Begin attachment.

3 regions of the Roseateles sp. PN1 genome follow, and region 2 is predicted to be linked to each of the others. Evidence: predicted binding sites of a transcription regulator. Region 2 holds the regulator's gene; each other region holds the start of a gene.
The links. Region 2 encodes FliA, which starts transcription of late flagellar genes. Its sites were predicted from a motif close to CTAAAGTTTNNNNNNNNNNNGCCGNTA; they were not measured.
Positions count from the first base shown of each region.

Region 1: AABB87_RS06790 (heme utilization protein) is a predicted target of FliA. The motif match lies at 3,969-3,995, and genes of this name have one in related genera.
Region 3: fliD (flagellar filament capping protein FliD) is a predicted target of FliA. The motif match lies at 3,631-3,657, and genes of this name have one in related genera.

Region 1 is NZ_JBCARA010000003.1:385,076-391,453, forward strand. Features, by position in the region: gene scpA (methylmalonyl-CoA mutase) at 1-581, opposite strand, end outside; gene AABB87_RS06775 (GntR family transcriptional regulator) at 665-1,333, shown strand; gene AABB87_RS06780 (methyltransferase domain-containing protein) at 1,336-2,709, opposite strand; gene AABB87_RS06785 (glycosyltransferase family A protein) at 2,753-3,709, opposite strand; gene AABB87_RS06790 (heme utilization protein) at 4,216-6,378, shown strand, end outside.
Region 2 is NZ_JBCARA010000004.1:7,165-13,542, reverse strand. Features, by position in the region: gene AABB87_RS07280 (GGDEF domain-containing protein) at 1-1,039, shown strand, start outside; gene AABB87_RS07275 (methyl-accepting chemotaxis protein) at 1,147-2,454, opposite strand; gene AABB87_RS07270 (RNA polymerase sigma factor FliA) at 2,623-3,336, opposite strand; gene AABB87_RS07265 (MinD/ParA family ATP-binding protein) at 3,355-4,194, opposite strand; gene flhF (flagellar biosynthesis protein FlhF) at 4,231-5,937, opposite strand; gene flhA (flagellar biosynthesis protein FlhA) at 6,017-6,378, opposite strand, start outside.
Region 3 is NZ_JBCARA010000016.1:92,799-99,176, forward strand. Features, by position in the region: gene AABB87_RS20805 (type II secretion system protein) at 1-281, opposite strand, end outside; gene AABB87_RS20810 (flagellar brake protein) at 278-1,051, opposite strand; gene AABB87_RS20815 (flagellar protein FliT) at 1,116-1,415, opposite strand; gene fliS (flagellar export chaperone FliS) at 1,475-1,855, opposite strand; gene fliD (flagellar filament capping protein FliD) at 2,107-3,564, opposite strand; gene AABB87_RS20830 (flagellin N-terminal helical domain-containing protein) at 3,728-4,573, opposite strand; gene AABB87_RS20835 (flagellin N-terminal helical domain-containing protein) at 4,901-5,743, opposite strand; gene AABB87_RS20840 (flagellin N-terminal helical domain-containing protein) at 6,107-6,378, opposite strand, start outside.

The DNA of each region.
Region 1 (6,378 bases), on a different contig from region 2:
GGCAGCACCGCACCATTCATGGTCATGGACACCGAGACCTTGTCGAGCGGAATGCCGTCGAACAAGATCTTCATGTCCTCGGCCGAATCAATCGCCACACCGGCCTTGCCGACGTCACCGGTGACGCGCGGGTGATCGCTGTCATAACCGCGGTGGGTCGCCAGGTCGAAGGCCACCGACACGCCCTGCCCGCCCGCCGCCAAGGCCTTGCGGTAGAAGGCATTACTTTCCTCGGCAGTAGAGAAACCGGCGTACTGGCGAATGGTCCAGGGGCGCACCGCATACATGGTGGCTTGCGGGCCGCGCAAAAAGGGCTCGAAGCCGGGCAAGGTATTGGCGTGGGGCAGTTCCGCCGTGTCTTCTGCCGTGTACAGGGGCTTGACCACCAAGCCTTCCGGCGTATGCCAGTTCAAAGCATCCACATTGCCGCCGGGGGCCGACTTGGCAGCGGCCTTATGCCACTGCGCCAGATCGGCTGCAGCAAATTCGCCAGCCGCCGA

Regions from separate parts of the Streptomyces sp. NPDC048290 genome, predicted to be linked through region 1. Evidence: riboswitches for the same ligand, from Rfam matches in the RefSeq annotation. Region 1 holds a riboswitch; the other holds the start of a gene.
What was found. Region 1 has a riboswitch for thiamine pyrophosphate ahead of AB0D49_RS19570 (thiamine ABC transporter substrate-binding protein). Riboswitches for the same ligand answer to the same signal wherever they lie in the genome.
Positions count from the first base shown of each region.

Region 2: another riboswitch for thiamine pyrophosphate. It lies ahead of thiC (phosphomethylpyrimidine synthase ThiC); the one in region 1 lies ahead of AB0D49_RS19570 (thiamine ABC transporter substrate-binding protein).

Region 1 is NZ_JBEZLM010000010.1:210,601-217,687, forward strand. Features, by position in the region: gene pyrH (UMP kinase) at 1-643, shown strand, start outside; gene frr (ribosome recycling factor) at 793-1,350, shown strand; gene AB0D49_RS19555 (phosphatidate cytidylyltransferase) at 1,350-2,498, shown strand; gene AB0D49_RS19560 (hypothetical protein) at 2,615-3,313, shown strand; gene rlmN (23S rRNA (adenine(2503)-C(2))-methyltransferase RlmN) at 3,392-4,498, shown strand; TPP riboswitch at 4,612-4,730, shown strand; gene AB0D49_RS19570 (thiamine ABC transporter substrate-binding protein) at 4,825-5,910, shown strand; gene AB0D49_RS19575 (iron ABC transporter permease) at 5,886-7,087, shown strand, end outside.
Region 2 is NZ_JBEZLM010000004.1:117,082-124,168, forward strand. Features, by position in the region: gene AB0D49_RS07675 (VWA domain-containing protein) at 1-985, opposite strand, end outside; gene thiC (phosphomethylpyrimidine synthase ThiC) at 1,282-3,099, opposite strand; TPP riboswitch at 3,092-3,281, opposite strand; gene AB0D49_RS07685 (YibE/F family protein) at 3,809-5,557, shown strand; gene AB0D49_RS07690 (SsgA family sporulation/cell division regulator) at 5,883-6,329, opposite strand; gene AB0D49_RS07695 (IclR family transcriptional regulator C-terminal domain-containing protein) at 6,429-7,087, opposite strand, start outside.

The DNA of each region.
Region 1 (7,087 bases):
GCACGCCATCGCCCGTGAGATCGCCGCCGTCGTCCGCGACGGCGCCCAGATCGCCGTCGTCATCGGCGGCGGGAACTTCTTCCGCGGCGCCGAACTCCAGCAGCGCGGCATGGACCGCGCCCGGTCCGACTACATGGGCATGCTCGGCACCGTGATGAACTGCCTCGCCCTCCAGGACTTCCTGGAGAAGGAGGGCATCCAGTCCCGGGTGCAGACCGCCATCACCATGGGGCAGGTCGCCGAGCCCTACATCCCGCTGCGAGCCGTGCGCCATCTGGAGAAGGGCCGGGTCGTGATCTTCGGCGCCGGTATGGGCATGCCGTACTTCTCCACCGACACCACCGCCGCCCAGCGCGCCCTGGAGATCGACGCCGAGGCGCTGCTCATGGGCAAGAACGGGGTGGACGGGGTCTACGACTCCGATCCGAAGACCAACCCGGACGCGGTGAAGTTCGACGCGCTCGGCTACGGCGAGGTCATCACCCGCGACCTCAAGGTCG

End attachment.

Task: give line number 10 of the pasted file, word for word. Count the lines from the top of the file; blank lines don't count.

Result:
Region 1 (6,378 bases), on a different contig from region 2: